From education to employment

Stanmore College’s Engineering Enthusiasts are Nationwide Award Finalists

Congratulations to our Raspberry Pi Competition finalists. The Raspberry Pi Foundation is widely commended for inspiring the next generation of innovators in engineering and computer science; it gained popularity due to its usage in robotics and, every year, the Foundation holds a UK wide Raspberry Pi Competition inviting students to put their programming and development skills to the test.

Awarded third place nationwide in 2019 were Stanmore students Dev Dhingra, Inayat Rahman Amin and Shamal Punja, also known as DIS@stanmore.

DIS@Stanmore created a fingerprint recognition system to prevent fraudulent travel on London buses. Instead of using an oyster card, you simply use your fingerprint as a form of identity thus reducing oyster card fraud. The Raspberry Pi-based system scans the individuals fingerprint. It then determines whether they are allowed or denied access to the bus or train. Additionally, it includes a link to an online website where users can top up funds on their account in the same way that oyster cards work.

There are a variety of benefits of implementing this system. The product is environmentally friendly as less plastic will be used due to the use of your fingerprint. Less fraud will be committed as fingerprints cannot be stolen or used by the wrong person. There is also one less thing to worry about in the morning as you cannot forget your finger print!

In an interview with Dev Dhingra we asked him what he found hard during this project. He responded ‘from the beginning we had a lot of developments, getting the code correct and developing the code itself and getting the algorithm to work with the camera and finger print sensors and with raspberry pi equipment’.

Dev intends to progress to Queen Mary University of London on completion of this study programme at Stanmore College to undertake a finance degree. While presenting their invention at the event, Dev was approached by an Executive from Rolls Royce Aerospace whom he has since been in communication with in relation to a possible apprenticeship with them after his studies. Dev had been involved in the coding aspect of the recognition system. Student colleague and fellow project worker, Inayat Amin, intends to progress to Queen Mary University to undertake a renewal energy engineering degree and Shamal Punja plans to study engineering at Leicester University after Stanmore College. Both Inayat and Shamal had been involved in building the system and with some coding.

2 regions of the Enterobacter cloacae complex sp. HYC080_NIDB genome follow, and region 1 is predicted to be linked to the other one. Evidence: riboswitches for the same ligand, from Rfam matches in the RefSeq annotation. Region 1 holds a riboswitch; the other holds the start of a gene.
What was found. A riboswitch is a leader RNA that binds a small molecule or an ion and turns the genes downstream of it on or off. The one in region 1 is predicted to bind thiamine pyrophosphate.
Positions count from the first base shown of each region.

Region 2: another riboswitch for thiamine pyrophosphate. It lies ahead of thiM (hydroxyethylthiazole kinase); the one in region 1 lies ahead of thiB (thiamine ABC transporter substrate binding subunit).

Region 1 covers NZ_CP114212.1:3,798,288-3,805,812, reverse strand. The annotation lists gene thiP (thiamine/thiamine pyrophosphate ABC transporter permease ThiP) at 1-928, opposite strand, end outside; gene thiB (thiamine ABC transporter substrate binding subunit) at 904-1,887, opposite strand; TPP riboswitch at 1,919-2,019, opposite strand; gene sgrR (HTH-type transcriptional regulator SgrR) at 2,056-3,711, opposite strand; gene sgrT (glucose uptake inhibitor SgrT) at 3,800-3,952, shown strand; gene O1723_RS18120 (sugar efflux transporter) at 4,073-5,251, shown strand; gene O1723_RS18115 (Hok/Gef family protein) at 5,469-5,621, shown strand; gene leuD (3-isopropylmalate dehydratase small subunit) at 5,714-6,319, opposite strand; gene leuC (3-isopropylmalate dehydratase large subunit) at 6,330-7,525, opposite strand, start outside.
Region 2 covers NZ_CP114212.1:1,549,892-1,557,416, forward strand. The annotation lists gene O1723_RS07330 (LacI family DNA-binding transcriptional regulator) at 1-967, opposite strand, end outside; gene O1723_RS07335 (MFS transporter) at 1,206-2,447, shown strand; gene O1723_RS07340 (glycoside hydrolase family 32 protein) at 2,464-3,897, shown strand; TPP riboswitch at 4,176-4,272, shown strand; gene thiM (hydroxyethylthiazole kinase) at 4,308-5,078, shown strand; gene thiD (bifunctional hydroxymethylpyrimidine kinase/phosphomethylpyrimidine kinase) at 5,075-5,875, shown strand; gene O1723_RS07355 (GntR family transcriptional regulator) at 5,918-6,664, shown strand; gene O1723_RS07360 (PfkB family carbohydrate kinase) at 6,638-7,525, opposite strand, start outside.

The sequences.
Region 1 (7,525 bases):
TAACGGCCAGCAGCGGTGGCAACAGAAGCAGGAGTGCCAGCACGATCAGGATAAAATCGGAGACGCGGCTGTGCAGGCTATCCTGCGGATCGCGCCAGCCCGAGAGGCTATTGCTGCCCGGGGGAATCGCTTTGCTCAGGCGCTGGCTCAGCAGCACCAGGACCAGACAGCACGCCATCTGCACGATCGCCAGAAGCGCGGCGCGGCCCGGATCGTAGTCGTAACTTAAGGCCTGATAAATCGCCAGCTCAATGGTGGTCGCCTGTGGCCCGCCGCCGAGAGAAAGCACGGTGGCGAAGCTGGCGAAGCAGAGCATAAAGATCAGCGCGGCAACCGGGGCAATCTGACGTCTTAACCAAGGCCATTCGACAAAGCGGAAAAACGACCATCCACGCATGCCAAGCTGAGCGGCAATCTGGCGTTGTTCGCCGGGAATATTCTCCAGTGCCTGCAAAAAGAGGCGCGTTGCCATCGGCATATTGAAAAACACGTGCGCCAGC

When asked what made them proud in relation to this project we were told ‘being in the top 3 was a big recognition for us and the College as our hard work paid off’.

Thanks also to their teachers and technicians, in particular Jigna Patel and Jim Quinn whose support enabled the students to develop their system.

Congratulations to their competitors too! In second place, G.l (PiOXIDE} from King Edwards VI Grammar School created a product which reduces air pollution from vehicle emissions. In first place Team Lighting from Ysgol Gyfun Emlyn School created a product that Eases congestion at traffic lights.

Judges included Rory Cellan-Jones (Teachnology Correspondent BBC), Dominic Lernton (Managing Editor E&T Magazine), Philip Colligan (CEO Raspberry PI Foundation) and Jonathan Midgley (Director of Engineering Trainline).

Unsurprisingly, engineering applications to Stanmore College are soaring and we look forward to seeing more future students excel in similar ways to our current cohort.

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